Wall lizard on Texel island


This is a wall lizard video from Italy.

Translated from Ecomare museum on Texel island in the Netherlands:

Lizard discovered on Texel – 26-08-14

There are no lizards on Texel. So, Texel man Hans van Garderen looked surprised when he found one in his home in Den Burg town. The animal was missing part of his tail, but looked healthy overall. He sent pictures of his special discovery to Ecomare biologist Pierre Bonnet. To find out which type it was precisely, Bonnet asked experts in the field of reptiles. According to RAVON staff member Annemarie van Diepenbeek it’s probably a young wall lizard.

Stony environment

Wall lizards are found in rocky environments in France and neighboring countries in southern Europe. In the Netherlands this species lives in one place, in Maastricht. Texel is not a suitable habitat for a wall lizard. They love a stony environment and not all that sand! Sand lizards do live on Terschelling and Vlieland, and on Terschelling, also the viviparous lizard. These species would also be able to live on Texel, but then you would expect them in the dunes, not in a house in Den Burg!

Alone or more of them

To find out whether this is a lone adventurer or whether there might be a population living on the island, Pierre advised Hans to also look in the garden. Among the stones he turned were there plenty of smooth newts, but no lizards. How the wall lizard came to Den Burg is unknown. It was probably taken along by people accidentally. Maybe it hitched a ride from a French campsite.

Edible frogs feeding on moths, video


This video is about edible frogs in the Netherlands, feeding on moths attracted by lamp light.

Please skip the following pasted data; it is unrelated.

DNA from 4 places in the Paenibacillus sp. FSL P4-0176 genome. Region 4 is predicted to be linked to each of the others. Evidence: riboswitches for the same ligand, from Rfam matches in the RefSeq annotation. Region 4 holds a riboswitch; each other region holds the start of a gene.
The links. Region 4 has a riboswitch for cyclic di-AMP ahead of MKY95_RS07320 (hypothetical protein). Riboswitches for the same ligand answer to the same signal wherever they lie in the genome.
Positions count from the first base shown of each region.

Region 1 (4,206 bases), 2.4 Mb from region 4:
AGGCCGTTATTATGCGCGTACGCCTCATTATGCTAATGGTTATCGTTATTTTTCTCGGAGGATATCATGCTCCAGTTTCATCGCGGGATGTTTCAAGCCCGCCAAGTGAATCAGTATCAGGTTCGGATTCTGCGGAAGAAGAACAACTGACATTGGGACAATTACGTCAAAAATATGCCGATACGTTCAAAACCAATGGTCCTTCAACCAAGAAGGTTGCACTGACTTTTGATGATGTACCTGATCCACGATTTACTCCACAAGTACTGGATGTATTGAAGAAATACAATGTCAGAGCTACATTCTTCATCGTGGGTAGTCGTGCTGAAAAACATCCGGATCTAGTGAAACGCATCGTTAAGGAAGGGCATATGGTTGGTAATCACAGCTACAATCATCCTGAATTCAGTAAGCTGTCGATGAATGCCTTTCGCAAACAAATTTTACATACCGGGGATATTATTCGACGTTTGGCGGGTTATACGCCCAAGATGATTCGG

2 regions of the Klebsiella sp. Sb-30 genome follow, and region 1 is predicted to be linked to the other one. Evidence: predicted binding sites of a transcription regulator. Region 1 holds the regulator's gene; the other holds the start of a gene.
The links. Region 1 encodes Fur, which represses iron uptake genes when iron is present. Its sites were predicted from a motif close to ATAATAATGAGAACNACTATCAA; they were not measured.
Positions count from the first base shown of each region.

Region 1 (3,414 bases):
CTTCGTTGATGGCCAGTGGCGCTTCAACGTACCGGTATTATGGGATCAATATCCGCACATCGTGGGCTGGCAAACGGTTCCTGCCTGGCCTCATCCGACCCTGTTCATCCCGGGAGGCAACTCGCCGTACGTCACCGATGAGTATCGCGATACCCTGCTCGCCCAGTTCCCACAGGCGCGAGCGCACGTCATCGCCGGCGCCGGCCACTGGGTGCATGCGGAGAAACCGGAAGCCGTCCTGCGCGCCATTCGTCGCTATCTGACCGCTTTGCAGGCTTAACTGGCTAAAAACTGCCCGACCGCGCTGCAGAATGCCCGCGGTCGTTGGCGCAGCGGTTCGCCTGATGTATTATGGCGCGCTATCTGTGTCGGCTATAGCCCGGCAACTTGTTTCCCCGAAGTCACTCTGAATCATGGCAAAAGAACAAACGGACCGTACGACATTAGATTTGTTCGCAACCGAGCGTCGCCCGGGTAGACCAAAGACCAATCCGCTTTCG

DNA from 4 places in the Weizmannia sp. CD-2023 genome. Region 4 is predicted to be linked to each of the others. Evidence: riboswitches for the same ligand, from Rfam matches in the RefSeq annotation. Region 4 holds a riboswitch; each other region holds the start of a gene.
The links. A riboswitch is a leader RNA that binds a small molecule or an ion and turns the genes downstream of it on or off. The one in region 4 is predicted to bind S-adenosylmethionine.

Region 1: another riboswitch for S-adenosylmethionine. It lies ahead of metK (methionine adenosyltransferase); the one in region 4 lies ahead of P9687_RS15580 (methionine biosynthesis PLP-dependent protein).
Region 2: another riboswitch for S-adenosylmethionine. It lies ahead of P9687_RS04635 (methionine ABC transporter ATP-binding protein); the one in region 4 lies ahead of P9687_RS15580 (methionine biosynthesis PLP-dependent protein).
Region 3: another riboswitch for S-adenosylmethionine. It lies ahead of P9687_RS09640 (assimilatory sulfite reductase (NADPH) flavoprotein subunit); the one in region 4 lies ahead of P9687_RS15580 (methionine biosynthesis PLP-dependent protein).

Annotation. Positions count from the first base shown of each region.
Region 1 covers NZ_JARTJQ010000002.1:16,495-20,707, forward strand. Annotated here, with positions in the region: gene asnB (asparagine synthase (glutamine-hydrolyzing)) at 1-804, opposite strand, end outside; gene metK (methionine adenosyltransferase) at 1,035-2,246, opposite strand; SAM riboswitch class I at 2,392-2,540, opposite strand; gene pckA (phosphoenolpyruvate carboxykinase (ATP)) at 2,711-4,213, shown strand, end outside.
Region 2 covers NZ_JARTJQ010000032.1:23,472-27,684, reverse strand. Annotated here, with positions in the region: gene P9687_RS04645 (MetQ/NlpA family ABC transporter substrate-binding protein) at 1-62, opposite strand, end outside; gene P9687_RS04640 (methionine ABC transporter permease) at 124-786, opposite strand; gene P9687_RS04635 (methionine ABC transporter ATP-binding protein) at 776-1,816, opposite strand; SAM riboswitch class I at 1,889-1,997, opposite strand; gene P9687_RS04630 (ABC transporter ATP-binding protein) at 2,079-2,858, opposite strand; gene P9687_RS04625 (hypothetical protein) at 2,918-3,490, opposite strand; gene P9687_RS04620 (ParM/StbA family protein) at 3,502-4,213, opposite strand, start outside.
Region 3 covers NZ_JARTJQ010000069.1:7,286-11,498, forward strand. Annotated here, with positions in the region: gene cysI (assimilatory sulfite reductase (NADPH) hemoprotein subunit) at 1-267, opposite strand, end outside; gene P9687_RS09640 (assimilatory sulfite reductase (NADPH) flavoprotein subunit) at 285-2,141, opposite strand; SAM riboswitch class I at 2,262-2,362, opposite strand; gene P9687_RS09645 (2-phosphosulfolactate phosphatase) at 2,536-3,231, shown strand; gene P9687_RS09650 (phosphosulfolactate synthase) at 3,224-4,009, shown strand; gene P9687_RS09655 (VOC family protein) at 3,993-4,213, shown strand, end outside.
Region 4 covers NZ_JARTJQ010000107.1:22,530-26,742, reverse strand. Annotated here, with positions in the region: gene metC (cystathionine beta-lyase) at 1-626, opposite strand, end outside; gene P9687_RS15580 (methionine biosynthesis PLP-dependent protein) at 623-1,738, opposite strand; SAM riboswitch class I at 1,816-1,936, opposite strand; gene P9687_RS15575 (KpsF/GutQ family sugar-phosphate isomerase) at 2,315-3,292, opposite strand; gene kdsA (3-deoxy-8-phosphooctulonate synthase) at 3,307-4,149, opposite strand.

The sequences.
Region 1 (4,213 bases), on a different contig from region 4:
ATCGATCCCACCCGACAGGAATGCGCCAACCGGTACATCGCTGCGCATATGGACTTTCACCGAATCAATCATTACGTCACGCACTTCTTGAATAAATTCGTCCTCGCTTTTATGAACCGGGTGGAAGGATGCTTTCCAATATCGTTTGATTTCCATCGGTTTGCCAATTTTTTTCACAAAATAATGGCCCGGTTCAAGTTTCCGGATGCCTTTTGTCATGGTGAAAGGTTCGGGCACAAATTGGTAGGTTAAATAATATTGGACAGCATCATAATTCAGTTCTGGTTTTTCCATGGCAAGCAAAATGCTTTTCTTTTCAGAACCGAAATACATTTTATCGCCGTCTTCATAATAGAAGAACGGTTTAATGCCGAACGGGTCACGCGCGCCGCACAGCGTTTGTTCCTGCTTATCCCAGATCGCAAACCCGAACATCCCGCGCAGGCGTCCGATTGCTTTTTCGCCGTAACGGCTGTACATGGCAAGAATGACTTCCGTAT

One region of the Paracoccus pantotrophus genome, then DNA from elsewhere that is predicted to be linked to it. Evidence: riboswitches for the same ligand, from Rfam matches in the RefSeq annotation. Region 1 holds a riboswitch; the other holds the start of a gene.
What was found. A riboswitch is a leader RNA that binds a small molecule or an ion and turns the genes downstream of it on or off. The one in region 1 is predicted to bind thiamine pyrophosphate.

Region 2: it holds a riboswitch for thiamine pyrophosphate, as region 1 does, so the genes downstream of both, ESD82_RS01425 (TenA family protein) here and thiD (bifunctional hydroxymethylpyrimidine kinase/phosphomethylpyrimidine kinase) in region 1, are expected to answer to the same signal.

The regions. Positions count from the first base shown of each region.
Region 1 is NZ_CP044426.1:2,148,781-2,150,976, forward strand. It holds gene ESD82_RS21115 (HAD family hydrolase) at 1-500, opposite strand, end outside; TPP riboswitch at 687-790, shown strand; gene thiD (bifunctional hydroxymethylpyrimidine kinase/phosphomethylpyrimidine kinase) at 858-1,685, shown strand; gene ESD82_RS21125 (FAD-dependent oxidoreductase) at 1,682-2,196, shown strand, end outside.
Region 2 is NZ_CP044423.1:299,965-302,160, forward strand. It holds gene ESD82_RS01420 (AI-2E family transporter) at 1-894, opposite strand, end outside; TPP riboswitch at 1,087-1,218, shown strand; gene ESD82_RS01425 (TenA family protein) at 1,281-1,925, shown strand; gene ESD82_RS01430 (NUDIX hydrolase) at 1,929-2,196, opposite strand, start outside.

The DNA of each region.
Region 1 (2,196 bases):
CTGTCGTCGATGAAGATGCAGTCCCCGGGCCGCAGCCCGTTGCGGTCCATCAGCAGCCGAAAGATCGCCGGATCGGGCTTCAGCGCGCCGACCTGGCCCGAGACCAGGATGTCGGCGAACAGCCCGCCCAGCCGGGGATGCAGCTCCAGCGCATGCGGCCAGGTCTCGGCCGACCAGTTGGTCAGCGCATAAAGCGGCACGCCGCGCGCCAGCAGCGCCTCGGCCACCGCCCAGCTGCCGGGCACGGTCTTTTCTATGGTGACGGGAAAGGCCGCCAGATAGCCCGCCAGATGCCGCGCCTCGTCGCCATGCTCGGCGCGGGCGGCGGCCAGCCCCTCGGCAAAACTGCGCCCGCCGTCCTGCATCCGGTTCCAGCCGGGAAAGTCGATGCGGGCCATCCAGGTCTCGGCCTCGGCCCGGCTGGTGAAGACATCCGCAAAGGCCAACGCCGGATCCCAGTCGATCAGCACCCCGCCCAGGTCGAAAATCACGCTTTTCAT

Jos van Zijl made the video.

Save amphibians, worldwide alliance


This video says about itself:

Together We Can Save Amphibians

28 November 2013

The Amphibian Survival Alliance is the world’s largest partnership for the protection of amphibians. Our approach is effective and efficient — by creating new reserves in priority sites worldwide we are able to save entire species with modest and targeted investment. Over the next six months we will triple every dollar donated through WorthWild, with a goal of securing 100,000 football fields-worth of amphibian habitat in the Philippines, Madagascar, Ecuador and beyond. Learn more here. Help Spread The Word. Share This Initiative!

From Wildlife Extra:

World’s largest partnership for amphibian conservation formed

Amphibian conservation is proving to be one of the most important conservation challenges of this century, with alarming implications for the health of ecosystems globally.

Which is why Fauna & Flora International (FFI) has joined the Amphibian Survival Alliance (ASA) in agreeing to support conservation actions and research to address the global amphibian extinction crisis.

Together they make the world’s largest partnership for amphibian conservation.

Amphibians are key indicators of environmental change and biological health. Their permeable skin absorbs toxic chemicals, which makes them more susceptible to environmental disturbances on land and in water.

Breathing through their skin means they are more directly affected by chemical changes present in our polluted world – so the health of amphibians such as frogs is thought to be indicative of the health of the biosphere as a whole.

Frogs have survived in more or less their current form for 250 million years – surviving asteroid crashes, ice ages and other environmental disasters and disturbances.

They have a natural extinction rate of about one species every 500 years, but shockingly, since 1980 up to 200 species have completely disappeared.

Using a priority-actions framework provided by the IUCN SSC Amphibian Specialist Group, this new partnership will facilitate the implementation of conservation initiatives at all scales, from local to global.

“We are delighted to have Fauna & Flora International join the ASA,” said Don Church, Executive Director of the Amphibian Survival Alliance.

“FFI’s long tradition of achieving conservation impact in the field is exactly what amphibians need now.”

Aldrin Mallari, FFI’s Philippines Country Director, added, “We are very happy to have found allies in ASA, to jointly address the issues of such excellent ambassador species for fragile ecosystems.”